Back in 2009, we helped support the launch on Kickstarter of MakerBeam, a miniature open source aluminum T-slot profile construction set. Just a few months later, we wrote about receiving our first batch of MakerBeam parts. And while there were some good things that might be said about those first-batch parts, there were some not-so-good things as well. For example, custom screws that couldn’t really be tightened and fastening plates made of too-brittle plastic. With some improvement — stainless steel brackets — MakerBeam eventually found limited distribution in 2011 at Sparkfun in the USA and at MakerBeam.eu, but on the whole, it seemed to be fizzling out of existence.
But, things change, sometimes for the better. In 2012, Terence Tam’s excellent OpenBeam (a slightly larger T-slot profile, also currently sold by MakerBeam.eu) came roaring out of the gate, reminding us of what great things one can build out of extrusion profiles. Meanwhile, the folks from MakerBeam.eu took hold of MakerBeam and began to run with it — turning a languishing project into an open source hardware success story. They recently sent us a starter kit to review, and we have to say— we were blown away.
To begin with, they redesigned the profile itself. The basic proportions are still the same (10 mm across), but the new shape has a thicker solid core that improves strength, and now allows the ends to be tapped. (The hole does not go all the way through.) They also started having their profiles anodized, providing a harder outer surface, and tapping the ends.
Next up: Nicely made stainless steel angle brackets and fastening plates. Rock solid when bolted down, although (things being small) you may need to use several of them to get the kind of rigidity that you need for certain applications. We already had some of these shapes from the original MakerBeam makers.
Silly: Some of the fastening plates (the ones designed by the original MakerBeam team) are inscribed with the angle in fractions of Tau, as in τ/4 instead of 90°. Our guess: it’s certain to please many fewer people than it annoys.
And, most important: A fastening system that really works. These stainless steel M3 screws with modified pyramid-shaped button socket cap heads are simply fantastic. They slide easily into and out of the MakerBeam slots, and lock into place perfectly with a simple hex nut on the exterior.
There are arguments to be said for and against putting screw heads in the channels, but if you’re going to do it, you had damn well better do it right. And, finally, someone is doing it right. You can read about the evolution of the fasteners on the MakerBeam.eu blog, here, here, here, here, and here.
Old components, Left side: MakerBeam profile 1.0, old-style screws, machined ABS fastening plate.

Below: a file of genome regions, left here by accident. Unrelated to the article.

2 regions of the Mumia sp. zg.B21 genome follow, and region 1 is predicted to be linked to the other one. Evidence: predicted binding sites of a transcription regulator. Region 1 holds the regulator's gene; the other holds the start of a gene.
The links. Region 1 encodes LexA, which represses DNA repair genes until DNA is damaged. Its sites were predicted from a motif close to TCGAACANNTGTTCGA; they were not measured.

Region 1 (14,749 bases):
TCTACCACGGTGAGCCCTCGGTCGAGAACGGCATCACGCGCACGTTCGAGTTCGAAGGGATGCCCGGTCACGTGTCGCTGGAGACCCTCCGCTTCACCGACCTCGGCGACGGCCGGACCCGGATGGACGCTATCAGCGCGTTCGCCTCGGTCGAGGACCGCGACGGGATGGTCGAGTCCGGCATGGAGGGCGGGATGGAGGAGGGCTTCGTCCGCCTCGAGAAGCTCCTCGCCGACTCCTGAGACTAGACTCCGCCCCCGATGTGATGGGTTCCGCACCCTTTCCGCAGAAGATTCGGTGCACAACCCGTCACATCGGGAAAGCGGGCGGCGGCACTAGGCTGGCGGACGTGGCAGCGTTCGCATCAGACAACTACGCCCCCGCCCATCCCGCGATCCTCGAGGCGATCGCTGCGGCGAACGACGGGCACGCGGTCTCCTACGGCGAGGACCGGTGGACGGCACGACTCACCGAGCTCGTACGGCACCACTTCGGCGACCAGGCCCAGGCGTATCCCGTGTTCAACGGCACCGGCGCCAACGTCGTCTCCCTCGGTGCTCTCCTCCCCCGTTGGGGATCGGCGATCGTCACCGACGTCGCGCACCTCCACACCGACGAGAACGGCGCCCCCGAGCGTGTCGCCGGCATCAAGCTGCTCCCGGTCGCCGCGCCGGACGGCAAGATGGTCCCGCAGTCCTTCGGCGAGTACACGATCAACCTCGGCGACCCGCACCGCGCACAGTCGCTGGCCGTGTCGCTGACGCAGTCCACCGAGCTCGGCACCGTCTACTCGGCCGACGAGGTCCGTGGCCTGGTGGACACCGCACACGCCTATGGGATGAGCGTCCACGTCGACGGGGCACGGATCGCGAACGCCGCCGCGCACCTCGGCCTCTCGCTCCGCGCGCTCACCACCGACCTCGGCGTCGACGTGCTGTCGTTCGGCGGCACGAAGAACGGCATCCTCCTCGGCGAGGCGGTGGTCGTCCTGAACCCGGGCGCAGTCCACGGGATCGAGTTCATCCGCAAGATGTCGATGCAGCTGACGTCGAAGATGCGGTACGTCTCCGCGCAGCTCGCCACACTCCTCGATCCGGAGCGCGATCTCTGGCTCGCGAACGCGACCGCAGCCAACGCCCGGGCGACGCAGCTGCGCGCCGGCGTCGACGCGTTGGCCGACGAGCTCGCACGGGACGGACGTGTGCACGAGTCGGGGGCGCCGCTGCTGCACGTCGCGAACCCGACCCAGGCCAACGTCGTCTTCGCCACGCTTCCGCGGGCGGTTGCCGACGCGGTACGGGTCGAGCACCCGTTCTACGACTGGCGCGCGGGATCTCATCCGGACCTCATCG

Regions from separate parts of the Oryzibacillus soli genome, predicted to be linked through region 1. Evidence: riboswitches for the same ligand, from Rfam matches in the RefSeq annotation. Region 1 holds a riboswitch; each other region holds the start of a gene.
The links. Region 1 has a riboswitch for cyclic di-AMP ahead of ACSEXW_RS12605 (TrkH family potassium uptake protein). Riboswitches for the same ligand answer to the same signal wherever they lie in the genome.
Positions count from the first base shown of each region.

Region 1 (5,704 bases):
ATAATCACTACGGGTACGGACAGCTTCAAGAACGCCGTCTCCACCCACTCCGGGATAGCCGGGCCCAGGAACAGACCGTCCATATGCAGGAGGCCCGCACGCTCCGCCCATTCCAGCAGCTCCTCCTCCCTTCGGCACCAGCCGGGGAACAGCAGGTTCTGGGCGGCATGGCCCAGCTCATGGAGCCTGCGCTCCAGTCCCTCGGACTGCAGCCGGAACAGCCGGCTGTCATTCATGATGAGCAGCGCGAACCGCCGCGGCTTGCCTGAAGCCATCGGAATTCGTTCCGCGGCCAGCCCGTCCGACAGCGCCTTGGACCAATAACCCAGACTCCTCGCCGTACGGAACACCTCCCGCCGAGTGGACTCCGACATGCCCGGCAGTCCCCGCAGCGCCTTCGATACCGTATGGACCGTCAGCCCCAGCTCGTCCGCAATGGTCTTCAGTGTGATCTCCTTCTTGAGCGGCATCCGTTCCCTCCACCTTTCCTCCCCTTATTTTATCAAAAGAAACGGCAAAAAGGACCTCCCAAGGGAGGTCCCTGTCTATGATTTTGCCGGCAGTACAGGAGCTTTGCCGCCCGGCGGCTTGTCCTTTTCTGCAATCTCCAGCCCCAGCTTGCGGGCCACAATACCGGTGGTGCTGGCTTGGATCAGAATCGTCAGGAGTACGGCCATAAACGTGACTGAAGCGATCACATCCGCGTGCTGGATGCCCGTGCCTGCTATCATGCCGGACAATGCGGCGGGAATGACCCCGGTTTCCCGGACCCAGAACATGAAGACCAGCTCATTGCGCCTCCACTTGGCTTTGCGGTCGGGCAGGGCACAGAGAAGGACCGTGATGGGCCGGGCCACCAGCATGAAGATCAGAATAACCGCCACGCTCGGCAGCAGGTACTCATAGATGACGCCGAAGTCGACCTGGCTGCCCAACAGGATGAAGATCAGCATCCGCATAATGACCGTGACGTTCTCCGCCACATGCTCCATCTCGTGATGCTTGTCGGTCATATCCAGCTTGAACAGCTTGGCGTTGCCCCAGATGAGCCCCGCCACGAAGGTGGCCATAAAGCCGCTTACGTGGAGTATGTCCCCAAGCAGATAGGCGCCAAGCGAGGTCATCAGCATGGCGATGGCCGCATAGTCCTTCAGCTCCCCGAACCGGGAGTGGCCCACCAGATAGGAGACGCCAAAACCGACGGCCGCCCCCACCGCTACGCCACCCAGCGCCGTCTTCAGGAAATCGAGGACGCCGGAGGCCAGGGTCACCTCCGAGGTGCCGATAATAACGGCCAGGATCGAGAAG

New components, Right side: MakerBeam profile 2.0, new screws, stainless steel fastening plates.
So, after nearly five years, MakerBeam has come of age, and finally fulfilled its promise of being a really nice miniature construction set. Our congratulations and thanks to MakerBeam.eu for doing such a great job of this, and especially for making these sets available for everyone else.
Ian sent in this great Egg-Bot plot of a kiwi from…
…New Zealand (of course). Thanks for sharing your photos, Ian!
Anton wrote in to ask:
I want to purchase your Larson Scanner kit but need to be able to run it from household current … is there a converter that you would recommend?
Since the Larson Scanner normally runs from 3 V DC, a regulated 3 V power supply can be hooked up in place of the 2xAA battery box. However, 5 V power supplies (like this one) are much more common, and the circuit can be run from 5 V with only minor changes. if you replace the nine 16 ohm resistors in the Larson Scanner kit with 120 – 150 ohm resistors, you can power it from 5 V directly.
Another related question we occasionally get is how to run the Larson Scanner with green LEDs. (Note: by green, we mean “pure” green LEDs which have a forward voltage of about 3 V. Older style yellow-green LEDs with a forward voltage of ~2 V can be used as drop-in replacements for the red ones.)
If running off of battery will work for you, this is an even simpler change: merely replace the 3 V battery holder with a 4.5 V one, such as a 3xAA. It is a happy coincidence that the circuit can run with red LEDs at 3 V or green LEDs at 4.5 V using the same 16 ohm resistor value. So how about running a green Larson Scanner from a 5 V power supply? Replace the nine 16 ohm resistors with 39 ohm resistors and you should be good to go.
You can find the documentation for the Larson Scanner and more stories about modding it on our wiki. We’d love to hear about any mods you do to the Larson Scanner in the comments or see pictures in the flickr pool.
Photo credit: Windell H. Oskay/evilmadscientist.com